# algebraic number

A real number is an **algebraic number** if it is
a zero of a polynomial with integer coefficients;
and its degree is the least of the degrees of the
polynomials with it as a zero. For example, the rational number *a*/*b* (with *a*, *b* and non-zero integers) is an algebraic number of degree one, because it is a zero of
*bx*-*a*. The square root of two is an
algebraic number of degree two because it is a zero of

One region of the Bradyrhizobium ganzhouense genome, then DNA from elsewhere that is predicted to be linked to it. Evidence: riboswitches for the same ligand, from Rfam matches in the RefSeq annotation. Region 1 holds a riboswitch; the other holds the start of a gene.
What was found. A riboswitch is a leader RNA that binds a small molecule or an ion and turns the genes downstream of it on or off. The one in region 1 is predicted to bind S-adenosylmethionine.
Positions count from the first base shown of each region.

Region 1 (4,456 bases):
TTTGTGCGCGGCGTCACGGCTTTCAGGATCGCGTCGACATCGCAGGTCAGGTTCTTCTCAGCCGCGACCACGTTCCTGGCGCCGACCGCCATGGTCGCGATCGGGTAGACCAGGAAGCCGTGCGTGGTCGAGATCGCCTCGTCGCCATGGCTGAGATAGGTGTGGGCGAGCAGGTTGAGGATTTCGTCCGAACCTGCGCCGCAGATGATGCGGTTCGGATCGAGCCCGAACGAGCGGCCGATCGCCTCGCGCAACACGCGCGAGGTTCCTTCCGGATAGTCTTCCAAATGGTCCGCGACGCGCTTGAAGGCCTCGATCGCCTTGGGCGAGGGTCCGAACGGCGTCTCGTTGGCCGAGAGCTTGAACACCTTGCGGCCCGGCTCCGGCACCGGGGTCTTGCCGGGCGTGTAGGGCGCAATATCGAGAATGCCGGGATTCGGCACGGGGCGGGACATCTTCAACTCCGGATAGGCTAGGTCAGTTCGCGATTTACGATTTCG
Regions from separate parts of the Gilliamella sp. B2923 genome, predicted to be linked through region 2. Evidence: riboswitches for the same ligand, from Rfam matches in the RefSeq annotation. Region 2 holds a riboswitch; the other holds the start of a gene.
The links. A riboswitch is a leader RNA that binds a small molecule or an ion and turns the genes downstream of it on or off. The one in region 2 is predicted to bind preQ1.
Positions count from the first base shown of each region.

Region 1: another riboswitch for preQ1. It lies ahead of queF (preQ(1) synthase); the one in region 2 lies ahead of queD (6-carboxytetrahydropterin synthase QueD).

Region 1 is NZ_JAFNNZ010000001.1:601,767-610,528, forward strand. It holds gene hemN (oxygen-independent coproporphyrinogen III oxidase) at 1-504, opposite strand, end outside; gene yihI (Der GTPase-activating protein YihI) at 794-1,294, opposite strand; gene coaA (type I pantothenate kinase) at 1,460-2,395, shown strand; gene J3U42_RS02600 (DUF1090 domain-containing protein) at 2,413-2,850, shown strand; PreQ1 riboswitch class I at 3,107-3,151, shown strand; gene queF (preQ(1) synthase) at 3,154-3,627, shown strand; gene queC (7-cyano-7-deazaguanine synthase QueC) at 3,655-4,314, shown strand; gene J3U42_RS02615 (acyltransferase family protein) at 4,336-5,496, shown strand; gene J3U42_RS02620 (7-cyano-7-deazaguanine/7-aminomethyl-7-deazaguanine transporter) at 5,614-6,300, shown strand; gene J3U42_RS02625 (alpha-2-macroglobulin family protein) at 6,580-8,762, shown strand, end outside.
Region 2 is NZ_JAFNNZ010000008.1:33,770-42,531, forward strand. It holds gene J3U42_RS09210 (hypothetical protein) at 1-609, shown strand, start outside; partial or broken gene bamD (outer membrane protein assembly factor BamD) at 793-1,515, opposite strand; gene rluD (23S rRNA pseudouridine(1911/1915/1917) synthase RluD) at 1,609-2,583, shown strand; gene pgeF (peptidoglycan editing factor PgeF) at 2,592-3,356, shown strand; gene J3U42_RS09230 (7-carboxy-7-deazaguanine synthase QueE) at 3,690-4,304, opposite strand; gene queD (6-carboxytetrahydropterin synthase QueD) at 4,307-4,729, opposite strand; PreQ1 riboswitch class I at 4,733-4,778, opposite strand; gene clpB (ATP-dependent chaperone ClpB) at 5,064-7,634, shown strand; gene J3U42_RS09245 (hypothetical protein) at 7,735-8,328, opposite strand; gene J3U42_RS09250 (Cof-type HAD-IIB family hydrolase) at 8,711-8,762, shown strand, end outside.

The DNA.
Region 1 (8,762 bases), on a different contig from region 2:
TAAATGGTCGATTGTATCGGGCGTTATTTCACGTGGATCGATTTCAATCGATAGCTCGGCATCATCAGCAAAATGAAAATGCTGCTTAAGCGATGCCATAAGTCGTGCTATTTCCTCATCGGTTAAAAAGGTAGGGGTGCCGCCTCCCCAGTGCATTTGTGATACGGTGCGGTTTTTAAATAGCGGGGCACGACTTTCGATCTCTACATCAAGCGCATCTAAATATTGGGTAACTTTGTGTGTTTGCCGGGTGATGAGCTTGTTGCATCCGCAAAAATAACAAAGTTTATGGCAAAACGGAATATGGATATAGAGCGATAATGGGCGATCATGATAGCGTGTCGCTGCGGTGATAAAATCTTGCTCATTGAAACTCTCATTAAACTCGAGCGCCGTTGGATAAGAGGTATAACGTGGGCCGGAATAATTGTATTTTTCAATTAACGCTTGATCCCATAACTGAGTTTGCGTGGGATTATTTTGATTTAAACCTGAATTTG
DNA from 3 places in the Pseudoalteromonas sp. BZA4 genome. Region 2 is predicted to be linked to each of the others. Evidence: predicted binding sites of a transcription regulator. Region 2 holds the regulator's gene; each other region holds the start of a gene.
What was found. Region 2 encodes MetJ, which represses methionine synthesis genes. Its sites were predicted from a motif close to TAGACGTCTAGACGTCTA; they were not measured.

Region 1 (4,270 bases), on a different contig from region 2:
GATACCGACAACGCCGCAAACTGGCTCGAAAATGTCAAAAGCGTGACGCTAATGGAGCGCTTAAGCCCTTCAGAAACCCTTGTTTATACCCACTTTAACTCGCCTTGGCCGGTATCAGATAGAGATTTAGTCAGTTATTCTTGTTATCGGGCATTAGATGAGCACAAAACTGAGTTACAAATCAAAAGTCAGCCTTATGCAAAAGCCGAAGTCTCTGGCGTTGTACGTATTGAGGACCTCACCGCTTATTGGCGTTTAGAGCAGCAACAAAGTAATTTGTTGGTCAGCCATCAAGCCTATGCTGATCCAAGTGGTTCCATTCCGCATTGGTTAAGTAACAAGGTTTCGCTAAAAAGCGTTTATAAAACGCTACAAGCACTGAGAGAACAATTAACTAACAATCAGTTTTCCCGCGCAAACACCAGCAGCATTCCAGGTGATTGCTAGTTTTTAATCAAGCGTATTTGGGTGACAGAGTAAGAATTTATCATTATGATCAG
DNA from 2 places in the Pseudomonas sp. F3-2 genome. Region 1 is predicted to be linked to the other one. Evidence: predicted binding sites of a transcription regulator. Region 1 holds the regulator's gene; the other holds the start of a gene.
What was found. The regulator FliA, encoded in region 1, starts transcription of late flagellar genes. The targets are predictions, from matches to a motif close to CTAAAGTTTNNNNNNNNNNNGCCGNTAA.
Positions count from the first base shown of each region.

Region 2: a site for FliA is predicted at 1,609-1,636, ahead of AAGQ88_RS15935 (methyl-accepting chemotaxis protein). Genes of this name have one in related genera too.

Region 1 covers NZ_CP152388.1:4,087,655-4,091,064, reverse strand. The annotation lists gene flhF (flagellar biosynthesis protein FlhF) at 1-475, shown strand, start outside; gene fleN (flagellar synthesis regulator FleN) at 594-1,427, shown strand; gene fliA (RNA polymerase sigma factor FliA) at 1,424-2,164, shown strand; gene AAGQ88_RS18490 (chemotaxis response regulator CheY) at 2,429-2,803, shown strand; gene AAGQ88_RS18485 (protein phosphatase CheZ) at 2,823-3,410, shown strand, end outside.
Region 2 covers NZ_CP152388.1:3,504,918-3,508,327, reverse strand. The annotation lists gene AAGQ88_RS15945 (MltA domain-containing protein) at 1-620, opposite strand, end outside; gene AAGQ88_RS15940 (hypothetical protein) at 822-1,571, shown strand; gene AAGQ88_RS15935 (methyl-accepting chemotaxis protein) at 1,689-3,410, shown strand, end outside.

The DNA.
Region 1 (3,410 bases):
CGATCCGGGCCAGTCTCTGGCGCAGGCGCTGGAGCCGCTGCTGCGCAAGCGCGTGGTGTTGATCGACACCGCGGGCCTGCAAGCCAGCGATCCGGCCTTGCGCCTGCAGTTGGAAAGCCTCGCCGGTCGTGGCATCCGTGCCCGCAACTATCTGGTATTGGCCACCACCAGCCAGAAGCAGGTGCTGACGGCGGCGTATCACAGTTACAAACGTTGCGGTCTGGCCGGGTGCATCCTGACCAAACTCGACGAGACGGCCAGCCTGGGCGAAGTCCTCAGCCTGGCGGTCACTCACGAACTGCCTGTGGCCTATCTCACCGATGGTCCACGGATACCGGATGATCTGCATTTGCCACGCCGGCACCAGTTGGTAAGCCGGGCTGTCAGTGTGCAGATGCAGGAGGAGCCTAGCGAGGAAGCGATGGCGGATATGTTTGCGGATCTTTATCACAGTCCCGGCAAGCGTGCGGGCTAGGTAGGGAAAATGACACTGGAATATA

*x*^{2}-2.

If a real number is not algebraic, then it is a
**transcendental number**.
The base of the natural
logarithms *e* (2.71828...), and π (3.14159....) are both
transcendental. In fact, almost all real numbers are transcendental because the set of algebraic numbers is countable.

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